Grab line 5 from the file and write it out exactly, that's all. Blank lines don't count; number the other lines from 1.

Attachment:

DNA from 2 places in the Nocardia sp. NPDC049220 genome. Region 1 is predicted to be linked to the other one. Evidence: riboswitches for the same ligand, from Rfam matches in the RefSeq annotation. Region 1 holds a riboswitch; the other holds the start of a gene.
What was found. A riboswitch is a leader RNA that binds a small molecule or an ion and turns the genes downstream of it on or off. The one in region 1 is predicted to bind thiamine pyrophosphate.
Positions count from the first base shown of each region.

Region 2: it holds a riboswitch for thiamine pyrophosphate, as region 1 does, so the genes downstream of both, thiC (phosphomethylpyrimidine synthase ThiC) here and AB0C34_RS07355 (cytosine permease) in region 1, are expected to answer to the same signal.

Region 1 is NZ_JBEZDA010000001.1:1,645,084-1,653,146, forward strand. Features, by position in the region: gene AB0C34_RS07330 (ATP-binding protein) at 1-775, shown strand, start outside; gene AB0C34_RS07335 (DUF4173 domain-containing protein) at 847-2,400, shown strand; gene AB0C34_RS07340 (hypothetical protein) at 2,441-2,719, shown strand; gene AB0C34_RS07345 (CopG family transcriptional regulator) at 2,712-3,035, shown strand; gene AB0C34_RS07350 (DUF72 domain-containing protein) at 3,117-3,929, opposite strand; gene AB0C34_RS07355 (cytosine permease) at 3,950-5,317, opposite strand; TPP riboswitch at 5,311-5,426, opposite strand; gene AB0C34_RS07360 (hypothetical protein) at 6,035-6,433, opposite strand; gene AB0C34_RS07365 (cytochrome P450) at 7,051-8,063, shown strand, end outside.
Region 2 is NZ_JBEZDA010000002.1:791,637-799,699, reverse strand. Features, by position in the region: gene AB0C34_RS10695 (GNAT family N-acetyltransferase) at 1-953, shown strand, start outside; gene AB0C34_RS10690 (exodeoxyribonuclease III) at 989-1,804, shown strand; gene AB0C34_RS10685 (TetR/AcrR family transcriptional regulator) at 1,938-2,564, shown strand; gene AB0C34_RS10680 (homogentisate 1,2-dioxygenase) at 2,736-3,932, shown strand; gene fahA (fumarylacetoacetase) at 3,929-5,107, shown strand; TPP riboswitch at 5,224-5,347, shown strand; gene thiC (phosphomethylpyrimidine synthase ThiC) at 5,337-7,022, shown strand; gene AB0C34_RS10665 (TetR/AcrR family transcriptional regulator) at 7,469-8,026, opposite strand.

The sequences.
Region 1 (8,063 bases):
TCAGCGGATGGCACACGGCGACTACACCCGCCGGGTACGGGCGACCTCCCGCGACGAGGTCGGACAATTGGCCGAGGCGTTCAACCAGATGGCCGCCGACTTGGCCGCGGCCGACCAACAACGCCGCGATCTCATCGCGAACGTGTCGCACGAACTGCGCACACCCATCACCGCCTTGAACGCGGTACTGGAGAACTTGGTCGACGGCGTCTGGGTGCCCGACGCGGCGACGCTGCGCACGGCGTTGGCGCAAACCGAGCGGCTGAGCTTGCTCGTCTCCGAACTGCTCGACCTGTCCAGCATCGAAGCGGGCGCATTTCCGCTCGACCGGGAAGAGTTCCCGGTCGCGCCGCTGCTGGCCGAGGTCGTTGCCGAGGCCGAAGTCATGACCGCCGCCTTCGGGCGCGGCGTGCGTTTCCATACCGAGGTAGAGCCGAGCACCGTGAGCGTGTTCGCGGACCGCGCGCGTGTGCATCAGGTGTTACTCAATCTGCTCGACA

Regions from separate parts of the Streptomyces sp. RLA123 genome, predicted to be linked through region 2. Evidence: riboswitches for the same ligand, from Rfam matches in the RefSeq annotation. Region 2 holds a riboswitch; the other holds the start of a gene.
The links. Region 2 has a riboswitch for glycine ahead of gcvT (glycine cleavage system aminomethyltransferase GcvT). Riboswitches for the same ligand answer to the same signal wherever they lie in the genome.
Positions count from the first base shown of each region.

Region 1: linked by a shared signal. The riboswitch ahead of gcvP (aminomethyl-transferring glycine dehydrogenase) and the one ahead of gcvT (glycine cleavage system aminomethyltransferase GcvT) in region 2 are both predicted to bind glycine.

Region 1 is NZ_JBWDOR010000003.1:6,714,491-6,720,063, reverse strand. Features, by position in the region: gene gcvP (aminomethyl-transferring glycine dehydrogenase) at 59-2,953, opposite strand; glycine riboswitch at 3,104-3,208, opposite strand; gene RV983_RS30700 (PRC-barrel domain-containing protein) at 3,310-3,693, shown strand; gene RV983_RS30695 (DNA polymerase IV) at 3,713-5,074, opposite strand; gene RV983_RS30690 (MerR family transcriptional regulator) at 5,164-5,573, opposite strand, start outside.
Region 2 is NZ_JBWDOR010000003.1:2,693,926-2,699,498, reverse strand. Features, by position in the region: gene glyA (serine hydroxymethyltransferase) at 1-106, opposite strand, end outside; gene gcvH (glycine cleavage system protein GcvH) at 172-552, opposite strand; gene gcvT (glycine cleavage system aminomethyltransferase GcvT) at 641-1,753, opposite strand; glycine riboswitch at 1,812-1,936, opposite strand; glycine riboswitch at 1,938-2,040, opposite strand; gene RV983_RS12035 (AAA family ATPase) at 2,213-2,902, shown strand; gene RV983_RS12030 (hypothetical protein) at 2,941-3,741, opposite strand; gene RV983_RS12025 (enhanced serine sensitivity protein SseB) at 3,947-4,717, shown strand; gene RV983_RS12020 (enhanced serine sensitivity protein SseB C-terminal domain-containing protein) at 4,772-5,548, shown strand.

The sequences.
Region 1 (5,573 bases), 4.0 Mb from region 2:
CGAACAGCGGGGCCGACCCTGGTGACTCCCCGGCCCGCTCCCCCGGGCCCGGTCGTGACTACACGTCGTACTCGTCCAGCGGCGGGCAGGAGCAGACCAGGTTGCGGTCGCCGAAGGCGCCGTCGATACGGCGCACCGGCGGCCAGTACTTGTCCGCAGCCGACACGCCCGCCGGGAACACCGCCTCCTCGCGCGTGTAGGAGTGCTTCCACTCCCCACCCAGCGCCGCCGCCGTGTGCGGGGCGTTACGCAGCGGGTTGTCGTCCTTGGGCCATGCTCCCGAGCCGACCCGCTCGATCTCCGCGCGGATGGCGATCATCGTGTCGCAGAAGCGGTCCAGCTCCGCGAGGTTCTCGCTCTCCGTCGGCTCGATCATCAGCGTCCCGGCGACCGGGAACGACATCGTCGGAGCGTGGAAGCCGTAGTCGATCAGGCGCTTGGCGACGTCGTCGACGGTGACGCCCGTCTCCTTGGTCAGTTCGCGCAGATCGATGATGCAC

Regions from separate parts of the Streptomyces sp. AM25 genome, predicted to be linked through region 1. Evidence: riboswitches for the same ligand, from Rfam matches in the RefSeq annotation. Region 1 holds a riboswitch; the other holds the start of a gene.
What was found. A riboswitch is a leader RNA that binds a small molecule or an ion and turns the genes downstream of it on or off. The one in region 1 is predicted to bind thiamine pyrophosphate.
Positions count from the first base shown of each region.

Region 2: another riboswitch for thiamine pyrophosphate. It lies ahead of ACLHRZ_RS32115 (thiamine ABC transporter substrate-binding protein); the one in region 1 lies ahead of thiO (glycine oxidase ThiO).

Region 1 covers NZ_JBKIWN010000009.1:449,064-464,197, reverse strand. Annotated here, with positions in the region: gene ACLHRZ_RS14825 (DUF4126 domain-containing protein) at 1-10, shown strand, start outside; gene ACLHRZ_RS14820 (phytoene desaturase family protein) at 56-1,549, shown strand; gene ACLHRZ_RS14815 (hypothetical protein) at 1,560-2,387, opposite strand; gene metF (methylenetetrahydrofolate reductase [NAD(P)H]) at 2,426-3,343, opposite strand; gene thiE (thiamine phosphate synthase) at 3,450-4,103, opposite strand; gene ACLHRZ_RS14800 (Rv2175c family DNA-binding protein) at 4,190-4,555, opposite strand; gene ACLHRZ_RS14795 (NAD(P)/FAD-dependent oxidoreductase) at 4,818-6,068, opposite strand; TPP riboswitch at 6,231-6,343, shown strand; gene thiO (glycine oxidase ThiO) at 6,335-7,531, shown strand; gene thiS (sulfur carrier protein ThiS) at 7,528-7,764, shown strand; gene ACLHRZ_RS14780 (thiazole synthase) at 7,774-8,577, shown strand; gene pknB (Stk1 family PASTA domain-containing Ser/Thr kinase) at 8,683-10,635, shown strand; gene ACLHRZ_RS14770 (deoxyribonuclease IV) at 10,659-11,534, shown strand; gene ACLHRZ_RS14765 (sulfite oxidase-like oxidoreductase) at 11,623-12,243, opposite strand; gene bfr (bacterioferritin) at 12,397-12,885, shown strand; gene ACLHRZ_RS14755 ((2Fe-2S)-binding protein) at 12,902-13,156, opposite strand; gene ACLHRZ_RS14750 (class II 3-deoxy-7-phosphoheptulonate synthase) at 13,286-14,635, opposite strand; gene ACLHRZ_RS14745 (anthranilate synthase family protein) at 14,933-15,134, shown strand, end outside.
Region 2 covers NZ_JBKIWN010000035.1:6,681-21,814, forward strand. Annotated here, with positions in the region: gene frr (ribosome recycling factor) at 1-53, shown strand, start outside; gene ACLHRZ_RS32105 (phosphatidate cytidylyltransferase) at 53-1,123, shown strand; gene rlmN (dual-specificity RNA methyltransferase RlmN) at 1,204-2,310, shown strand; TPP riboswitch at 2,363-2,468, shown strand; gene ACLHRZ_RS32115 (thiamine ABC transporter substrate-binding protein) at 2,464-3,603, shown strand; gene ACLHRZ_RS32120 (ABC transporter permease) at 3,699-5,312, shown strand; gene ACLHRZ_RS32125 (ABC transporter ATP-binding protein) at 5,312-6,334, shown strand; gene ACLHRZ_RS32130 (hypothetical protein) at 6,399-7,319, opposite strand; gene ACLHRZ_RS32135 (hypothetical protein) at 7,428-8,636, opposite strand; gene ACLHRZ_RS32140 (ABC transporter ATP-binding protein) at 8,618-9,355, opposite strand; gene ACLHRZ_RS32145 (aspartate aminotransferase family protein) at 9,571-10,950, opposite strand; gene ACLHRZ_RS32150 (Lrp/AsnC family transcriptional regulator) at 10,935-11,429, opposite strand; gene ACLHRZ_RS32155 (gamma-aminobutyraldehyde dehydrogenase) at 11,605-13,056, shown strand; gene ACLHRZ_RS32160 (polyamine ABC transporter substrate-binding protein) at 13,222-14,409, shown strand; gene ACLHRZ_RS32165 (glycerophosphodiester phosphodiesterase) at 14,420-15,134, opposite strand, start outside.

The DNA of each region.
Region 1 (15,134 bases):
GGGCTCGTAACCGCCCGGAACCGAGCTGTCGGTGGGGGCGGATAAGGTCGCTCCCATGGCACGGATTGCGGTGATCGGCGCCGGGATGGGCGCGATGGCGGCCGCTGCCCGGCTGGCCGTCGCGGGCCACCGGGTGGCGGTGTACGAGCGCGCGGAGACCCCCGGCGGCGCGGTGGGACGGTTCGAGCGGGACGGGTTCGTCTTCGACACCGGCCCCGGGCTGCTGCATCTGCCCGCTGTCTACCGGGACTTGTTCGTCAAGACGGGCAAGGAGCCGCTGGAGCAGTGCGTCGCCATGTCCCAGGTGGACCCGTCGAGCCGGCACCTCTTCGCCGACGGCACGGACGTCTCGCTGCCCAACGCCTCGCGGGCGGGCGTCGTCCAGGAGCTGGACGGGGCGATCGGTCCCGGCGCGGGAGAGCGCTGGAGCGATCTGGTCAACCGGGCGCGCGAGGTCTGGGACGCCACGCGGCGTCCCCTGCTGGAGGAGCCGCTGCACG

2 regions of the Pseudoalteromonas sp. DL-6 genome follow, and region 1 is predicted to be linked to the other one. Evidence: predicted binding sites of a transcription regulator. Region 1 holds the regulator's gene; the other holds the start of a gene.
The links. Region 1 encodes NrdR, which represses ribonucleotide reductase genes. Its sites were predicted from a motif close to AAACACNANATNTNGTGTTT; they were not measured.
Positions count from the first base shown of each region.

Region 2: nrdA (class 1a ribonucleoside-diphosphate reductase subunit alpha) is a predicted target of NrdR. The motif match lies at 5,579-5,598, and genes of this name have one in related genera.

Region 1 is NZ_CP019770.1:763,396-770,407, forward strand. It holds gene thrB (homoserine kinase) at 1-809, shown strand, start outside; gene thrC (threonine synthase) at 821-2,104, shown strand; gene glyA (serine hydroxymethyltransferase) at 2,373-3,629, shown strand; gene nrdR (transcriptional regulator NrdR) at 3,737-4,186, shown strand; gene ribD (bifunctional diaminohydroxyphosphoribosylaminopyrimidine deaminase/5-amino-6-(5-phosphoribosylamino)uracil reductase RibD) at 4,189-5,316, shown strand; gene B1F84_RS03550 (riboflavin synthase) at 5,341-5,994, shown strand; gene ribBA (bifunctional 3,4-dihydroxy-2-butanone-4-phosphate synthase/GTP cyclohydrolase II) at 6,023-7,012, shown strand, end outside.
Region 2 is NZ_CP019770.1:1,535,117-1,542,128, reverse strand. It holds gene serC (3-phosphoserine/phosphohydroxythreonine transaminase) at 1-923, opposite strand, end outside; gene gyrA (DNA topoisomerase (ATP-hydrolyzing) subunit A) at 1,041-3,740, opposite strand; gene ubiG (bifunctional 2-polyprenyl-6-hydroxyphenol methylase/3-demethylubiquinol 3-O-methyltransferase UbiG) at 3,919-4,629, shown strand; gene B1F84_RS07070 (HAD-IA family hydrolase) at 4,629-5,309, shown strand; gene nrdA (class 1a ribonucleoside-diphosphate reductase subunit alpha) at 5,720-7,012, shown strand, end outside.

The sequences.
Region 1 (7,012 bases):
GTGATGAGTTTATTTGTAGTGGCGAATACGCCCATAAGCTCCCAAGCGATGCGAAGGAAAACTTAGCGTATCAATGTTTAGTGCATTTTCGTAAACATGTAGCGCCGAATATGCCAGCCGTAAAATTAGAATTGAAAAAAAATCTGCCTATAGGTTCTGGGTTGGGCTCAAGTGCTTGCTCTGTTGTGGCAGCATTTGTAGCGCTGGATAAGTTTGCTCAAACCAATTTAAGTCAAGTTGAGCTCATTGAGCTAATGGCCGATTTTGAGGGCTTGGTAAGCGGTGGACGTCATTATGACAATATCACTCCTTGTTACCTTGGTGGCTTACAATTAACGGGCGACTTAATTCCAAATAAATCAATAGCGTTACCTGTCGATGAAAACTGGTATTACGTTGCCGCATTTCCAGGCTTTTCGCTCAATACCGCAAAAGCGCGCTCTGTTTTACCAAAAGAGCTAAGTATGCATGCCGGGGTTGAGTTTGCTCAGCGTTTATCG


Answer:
Region 1 is NZ_JBEZDA010000001.1:1,645,084-1,653,146, forward strand. Features, by position in the region: gene AB0C34_RS07330 (ATP-binding protein) at 1-775, shown strand, start outside; gene AB0C34_RS07335 (DUF4173 domain-containing protein) at 847-2,400, shown strand; gene AB0C34_RS07340 (hypothetical protein) at 2,441-2,719, shown strand; gene AB0C34_RS07345 (CopG family transcriptional regulator) at 2,712-3,035, shown strand; gene AB0C34_RS07350 (DUF72 domain-containing protein) at 3,117-3,929, opposite strand; gene AB0C34_RS07355 (cytosine permease) at 3,950-5,317, opposite strand; TPP riboswitch at 5,311-5,426, opposite strand; gene AB0C34_RS07360 (hypothetical protein) at 6,035-6,433, opposite strand; gene AB0C34_RS07365 (cytochrome P450) at 7,051-8,063, shown strand, end outside.